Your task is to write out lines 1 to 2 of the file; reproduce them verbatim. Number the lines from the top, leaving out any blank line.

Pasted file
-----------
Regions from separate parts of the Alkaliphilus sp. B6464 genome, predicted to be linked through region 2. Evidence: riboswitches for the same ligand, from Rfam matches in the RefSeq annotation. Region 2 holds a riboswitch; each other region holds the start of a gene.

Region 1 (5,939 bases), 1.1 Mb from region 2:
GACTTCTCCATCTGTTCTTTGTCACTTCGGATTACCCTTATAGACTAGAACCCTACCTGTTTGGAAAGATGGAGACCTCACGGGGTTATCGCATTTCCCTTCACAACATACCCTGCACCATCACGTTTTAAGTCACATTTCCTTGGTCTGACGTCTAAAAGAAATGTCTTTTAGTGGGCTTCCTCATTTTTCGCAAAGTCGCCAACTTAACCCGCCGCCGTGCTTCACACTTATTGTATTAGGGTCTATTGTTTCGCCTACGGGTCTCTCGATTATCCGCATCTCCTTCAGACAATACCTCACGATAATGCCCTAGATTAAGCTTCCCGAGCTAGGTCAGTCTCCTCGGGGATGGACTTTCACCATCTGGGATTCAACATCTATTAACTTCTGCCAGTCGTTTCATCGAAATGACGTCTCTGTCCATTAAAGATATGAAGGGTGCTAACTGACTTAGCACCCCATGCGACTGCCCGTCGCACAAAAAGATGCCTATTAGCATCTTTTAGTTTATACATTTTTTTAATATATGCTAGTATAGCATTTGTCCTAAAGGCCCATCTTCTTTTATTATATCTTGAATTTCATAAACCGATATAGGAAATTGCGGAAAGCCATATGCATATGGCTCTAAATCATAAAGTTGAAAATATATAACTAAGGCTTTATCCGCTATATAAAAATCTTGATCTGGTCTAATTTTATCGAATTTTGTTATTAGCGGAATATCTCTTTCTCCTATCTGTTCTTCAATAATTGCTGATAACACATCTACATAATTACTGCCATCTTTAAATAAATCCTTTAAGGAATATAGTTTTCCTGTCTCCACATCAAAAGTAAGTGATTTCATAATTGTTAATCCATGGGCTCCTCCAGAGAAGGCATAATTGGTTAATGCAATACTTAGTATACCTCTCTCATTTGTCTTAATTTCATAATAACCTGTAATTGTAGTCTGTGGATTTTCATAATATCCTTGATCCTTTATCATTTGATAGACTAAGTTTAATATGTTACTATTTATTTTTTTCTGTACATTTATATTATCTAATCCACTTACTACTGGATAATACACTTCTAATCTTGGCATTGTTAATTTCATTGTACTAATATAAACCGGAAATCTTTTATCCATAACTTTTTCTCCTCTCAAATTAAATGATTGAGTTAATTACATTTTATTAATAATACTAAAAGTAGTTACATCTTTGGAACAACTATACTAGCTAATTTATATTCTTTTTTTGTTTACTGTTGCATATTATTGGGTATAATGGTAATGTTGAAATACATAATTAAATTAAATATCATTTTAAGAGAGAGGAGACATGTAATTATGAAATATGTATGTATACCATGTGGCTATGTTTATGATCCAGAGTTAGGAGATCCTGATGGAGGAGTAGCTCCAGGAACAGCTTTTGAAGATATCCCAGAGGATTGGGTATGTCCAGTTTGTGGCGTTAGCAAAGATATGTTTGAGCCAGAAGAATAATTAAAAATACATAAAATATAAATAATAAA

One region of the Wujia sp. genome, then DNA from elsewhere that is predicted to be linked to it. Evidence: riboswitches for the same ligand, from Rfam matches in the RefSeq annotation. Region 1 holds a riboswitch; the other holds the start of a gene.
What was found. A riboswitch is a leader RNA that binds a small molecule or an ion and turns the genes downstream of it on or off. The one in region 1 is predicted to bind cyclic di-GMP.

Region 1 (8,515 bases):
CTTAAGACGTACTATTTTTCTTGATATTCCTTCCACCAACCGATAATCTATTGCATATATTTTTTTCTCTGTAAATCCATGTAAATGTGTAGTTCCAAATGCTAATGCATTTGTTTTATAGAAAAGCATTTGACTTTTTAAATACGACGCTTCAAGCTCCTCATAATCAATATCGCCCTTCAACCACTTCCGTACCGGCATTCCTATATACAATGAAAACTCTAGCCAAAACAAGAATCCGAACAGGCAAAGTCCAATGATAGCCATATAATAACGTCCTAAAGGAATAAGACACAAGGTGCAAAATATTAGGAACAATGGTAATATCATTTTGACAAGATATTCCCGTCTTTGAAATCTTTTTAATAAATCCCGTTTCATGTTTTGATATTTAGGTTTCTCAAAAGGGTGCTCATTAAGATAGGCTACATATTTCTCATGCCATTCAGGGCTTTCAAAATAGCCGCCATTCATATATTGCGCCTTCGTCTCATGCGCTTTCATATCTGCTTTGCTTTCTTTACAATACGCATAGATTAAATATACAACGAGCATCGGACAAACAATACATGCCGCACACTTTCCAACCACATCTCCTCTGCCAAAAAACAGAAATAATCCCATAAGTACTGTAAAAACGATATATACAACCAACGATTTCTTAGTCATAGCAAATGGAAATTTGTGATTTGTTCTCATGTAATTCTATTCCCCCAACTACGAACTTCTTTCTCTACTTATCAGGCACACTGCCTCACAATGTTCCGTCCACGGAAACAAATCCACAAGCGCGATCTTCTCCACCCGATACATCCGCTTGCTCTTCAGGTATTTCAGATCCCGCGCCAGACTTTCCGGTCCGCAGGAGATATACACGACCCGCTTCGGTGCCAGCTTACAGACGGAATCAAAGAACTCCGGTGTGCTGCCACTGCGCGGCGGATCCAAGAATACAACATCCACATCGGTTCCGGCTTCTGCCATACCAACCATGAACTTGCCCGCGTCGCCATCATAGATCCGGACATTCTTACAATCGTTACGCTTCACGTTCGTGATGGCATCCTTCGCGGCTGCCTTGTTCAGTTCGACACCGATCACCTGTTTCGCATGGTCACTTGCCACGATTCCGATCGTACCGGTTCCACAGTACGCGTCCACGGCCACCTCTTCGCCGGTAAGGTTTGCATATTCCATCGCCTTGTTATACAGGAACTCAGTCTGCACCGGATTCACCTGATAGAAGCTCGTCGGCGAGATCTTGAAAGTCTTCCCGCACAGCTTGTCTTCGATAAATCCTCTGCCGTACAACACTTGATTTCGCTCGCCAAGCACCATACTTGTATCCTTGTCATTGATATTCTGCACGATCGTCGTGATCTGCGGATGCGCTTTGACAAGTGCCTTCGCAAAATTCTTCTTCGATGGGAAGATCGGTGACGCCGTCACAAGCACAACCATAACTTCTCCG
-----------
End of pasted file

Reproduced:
Regions from separate parts of the Alkaliphilus sp. B6464 genome, predicted to be linked through region 2. Evidence: riboswitches for the same ligand, from Rfam matches in the RefSeq annotation. Region 2 holds a riboswitch; each other region holds the start of a gene.

Region 1 (5,939 bases), 1.1 Mb from region 2: